sh0dan // VoxPod

Tuesday, October 13, 2009

Intrinsics in GCC

I have recently done quite a lot of assembler for Rawstudio, and when I found out that GCC also has support for SSE intrinsics, I finally set out to learn how to use them.

I had done quite a lot of inline assembler using GCC's AT&T syntax, and it works ok, though the syntax is pretty horrible. It also has some serious input restrictions, with only 5 general purpose registers available, when you do x86-32 versions. This wouldn't normally be a problem, but when you do simultaneous 32 and 64 bit versions you don't know the size of a pointer, so passing an array of pointers becomes very tedious.

So for the Rawstudio vertical resampler, I decided to take the plunge and look into assembler intrinsics. The first version was just to learn the basic syntax, and involved a rather naiive int -> float -> int conversion. The generated assembler on x86-64 was decent, and matched the reference (integer) performance. The second version was strictly integer, with 24 elements per pixel, and it far outperformed the C implementation.

One specific issue I encountered was a problem with doing SSE2 operation on 16 bit unsigned data, since there is no way of multiplying anything with more precision than 16 bit _signed_ data, but I will touch on that in a separate post.

Back to intrinsics, and I must say, that even though I have been very sceptic about it as a concept, I must admit, that it allows for much greater complexities, with very little efford. While you have to let go of the exact assembler generation, it does make C/C++ integration much easier, and you spend a lot less time chasing pointer errors and doing tedious loop code.

My next project was a much more ambitious DNG Color Profile processor. It involves an RGB -> HSV conversion, applying a trilinear interpolated 3D lookup table to the HSV data, processing Whitebalance, Exposure, Hue and Saturation, HSV -> RGB, so a very complex task. The reference implementation was completely done in float, so for starters, I thought I'd do the same.

The implementation processes four pixels in parallel, using one XMM register for each component. This proved to work very well, since you get both the advantages of planar (doing the same operations on all 4 components at the same time), and interleaved processing (have all components 'nearby').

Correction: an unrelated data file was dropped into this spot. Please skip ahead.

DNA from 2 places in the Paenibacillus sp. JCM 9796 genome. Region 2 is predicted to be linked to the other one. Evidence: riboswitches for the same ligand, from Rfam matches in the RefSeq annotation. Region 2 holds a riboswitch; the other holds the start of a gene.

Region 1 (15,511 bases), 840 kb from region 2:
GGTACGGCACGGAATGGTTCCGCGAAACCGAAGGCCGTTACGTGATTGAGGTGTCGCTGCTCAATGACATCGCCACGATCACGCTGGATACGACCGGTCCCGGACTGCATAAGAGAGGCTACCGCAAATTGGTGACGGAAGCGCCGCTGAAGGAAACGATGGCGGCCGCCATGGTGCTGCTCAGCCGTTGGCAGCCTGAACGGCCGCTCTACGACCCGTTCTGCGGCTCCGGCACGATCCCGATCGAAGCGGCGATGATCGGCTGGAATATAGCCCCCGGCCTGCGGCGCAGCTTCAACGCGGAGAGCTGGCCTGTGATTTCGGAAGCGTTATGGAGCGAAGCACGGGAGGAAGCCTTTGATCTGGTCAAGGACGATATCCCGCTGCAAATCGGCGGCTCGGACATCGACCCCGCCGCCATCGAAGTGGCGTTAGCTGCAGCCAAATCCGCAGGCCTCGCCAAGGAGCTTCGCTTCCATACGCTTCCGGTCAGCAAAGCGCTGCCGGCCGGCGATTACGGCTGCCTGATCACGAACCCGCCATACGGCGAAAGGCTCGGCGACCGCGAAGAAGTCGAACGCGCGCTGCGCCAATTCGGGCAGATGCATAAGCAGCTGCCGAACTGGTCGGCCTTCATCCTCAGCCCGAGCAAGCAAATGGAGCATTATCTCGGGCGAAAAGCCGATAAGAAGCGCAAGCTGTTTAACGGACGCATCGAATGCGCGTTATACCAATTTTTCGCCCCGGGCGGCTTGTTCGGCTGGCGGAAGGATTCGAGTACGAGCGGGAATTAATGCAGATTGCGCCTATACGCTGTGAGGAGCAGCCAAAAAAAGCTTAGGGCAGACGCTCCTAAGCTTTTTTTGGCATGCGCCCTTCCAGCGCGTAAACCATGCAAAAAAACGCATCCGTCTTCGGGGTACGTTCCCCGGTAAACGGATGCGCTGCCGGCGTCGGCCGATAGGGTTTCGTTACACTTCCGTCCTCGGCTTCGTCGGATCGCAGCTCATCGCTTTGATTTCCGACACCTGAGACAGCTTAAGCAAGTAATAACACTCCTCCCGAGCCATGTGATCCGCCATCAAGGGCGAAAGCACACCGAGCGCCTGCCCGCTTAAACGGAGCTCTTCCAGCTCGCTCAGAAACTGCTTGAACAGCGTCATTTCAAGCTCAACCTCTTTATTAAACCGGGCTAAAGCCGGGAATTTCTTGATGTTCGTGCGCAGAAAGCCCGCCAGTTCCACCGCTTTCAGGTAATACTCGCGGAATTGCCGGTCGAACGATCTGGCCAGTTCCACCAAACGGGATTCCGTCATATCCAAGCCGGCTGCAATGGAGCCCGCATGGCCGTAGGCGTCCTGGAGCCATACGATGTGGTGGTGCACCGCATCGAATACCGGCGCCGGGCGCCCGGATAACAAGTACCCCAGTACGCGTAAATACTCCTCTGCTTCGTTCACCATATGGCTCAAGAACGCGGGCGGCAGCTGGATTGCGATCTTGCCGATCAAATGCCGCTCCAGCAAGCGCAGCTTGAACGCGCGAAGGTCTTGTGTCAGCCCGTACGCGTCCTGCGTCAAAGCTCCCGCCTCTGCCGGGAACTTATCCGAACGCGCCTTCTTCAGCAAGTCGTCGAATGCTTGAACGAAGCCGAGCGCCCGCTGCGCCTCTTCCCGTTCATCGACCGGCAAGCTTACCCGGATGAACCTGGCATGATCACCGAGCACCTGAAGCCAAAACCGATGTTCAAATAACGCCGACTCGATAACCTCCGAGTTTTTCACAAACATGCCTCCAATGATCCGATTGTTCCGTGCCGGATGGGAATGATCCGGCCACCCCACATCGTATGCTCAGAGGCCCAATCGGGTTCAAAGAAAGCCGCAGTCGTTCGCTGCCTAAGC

I did however notice a few gotcha's:

1) Use _mm_set_X(a,b,c,d) sparingly.
GCC tends to use a "movss" combined with "pshuf" if a = b = c = d, and a combination of "mov" + unpack if they are not. If you are using contants, write them an an aligned variable and use _mm_load_X(ptr) instead, that has a much shorter dependency chain.

The only case where I found _mm_set to be faster was to transfer lookup values to xmm registers.

2) GCC intrinsics on i386.
A rather silly thing about intrinsics in GCC is that they require the "-msse2" switch to be present when compiling on i386 machines. The problem with this is that this switch also allows GCC to emit SSE2 code from ordinary C code, which will obviously crash on non SSE2 capable machines. My good friend Anders suggested that we should put the SSE2 code in a separate C-file and link them together. While this workaround should be able to do it, it seems quite silly that you cannot do runtime detection of SSE2, and just go from there.

3) Debugging intrinsics
Coming from Visual Studio, debugging in GDB is a real pain in the ***. Futhermore it's support for intrinsics, or any assembler for that matter, is virtually non-existing. Breakpoints on intrinsics are largely ignored, you get no intrinsic name -> register map, etc. I had to re-sort to using printf's most of the time, though that was actually quite a bit easier in intrinsics, compared to inline assembler.

The generated 64 bit code looks quite nice, with good instruction pairing - the irony being that the only processor that doesn't operate out-of-order is the Intel Atom, which doesn't run 64 bit code.

Other than that, the 32 bit SSE2 code obviously look hideous, with frequent overflows to the stack, but to be honest the code wasn't designed for 8 XMM registers, so that's to be expected.

In the end, the assembler ended up at about twice the speed of regular C-kode - the rest is probably mostly because of the large number of table lookups, that doesn't get faster by doing SSE. I can't really see how I could have done this assembler in this time without intrinsics, because the sheer complexity.